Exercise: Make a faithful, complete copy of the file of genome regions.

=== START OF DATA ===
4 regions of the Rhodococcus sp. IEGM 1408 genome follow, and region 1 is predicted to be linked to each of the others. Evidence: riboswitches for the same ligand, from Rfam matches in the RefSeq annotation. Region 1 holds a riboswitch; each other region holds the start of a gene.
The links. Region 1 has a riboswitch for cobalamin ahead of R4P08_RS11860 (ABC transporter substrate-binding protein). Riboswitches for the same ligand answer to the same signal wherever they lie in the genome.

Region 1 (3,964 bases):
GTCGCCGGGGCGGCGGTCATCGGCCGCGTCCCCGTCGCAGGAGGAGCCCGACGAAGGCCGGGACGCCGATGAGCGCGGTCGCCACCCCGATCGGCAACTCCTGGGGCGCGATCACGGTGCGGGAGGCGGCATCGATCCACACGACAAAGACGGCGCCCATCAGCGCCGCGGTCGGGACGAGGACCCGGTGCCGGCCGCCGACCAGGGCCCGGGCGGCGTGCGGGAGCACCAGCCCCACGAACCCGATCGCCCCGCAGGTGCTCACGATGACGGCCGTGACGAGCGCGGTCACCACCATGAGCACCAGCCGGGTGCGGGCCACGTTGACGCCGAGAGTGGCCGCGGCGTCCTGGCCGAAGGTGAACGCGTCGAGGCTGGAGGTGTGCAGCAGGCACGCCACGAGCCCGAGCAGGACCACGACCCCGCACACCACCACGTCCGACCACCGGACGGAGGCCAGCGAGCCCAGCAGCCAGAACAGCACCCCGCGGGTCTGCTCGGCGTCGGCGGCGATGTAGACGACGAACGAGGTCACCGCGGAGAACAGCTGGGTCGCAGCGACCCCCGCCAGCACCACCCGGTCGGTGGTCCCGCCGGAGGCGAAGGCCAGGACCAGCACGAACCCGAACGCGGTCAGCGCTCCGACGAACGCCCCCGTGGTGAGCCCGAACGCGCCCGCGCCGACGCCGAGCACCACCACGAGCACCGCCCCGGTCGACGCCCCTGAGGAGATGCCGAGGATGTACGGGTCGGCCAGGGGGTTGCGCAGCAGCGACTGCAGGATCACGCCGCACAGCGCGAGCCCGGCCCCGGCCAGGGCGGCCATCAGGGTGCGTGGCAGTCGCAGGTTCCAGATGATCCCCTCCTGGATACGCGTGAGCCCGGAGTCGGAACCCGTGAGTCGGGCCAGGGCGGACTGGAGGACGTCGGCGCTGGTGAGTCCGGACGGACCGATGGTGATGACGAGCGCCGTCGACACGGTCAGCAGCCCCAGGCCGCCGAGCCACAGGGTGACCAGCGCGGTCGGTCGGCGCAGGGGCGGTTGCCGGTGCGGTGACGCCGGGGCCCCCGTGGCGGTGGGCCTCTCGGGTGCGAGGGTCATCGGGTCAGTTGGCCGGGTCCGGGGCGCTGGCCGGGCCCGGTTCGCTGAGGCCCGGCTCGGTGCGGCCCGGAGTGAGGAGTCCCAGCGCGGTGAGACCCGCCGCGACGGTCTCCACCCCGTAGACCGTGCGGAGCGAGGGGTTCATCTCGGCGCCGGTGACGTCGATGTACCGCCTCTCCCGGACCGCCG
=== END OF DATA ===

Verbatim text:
4 regions of the Rhodococcus sp. IEGM 1408 genome follow, and region 1 is predicted to be linked to each of the others. Evidence: riboswitches for the same ligand, from Rfam matches in the RefSeq annotation. Region 1 holds a riboswitch; each other region holds the start of a gene.
The links. Region 1 has a riboswitch for cobalamin ahead of R4P08_RS11860 (ABC transporter substrate-binding protein). Riboswitches for the same ligand answer to the same signal wherever they lie in the genome.

Region 1 (3,964 bases):
GTCGCCGGGGCGGCGGTCATCGGCCGCGTCCCCGTCGCAGGAGGAGCCCGACGAAGGCCGGGACGCCGATGAGCGCGGTCGCCACCCCGATCGGCAACTCCTGGGGCGCGATCACGGTGCGGGAGGCGGCATCGATCCACACGACAAAGACGGCGCCCATCAGCGCCGCGGTCGGGACGAGGACCCGGTGCCGGCCGCCGACCAGGGCCCGGGCGGCGTGCGGGAGCACCAGCCCCACGAACCCGATCGCCCCGCAGGTGCTCACGATGACGGCCGTGACGAGCGCGGTCACCACCATGAGCACCAGCCGGGTGCGGGCCACGTTGACGCCGAGAGTGGCCGCGGCGTCCTGGCCGAAGGTGAACGCGTCGAGGCTGGAGGTGTGCAGCAGGCACGCCACGAGCCCGAGCAGGACCACGACCCCGCACACCACCACGTCCGACCACCGGACGGAGGCCAGCGAGCCCAGCAGCCAGAACAGCACCCCGCGGGTCTGCTCGGCGTCGGCGGCGATGTAGACGACGAACGAGGTCACCGCGGAGAACAGCTGGGTCGCAGCGACCCCCGCCAGCACCACCCGGTCGGTGGTCCCGCCGGAGGCGAAGGCCAGGACCAGCACGAACCCGAACGCGGTCAGCGCTCCGACGAACGCCCCCGTGGTGAGCCCGAACGCGCCCGCGCCGACGCCGAGCACCACCACGAGCACCGCCCCGGTCGACGCCCCTGAGGAGATGCCGAGGATGTACGGGTCGGCCAGGGGGTTGCGCAGCAGCGACTGCAGGATCACGCCGCACAGCGCGAGCCCGGCCCCGGCCAGGGCGGCCATCAGGGTGCGTGGCAGTCGCAGGTTCCAGATGATCCCCTCCTGGATACGCGTGAGCCCGGAGTCGGAACCCGTGAGTCGGGCCAGGGCGGACTGGAGGACGTCGGCGCTGGTGAGTCCGGACGGACCGATGGTGATGACGAGCGCCGTCGACACGGTCAGCAGCCCCAGGCCGCCGAGCCACAGGGTGACCAGCGCGGTCGGTCGGCGCAGGGGCGGTTGCCGGTGCGGTGACGCCGGGGCCCCCGTGGCGGTGGGCCTCTCGGGTGCGAGGGTCATCGGGTCAGTTGGCCGGGTCCGGGGCGCTGGCCGGGCCCGGTTCGCTGAGGCCCGGCTCGGTGCGGCCCGGAGTGAGGAGTCCCAGCGCGGTGAGACCCGCCGCGACGGTCTCCACCCCGTAGACCGTGCGGAGCGAGGGGTTCATCTCGGCGCCGGTGACGTCGATGTACCGCCTCTCCCGGACCGCCG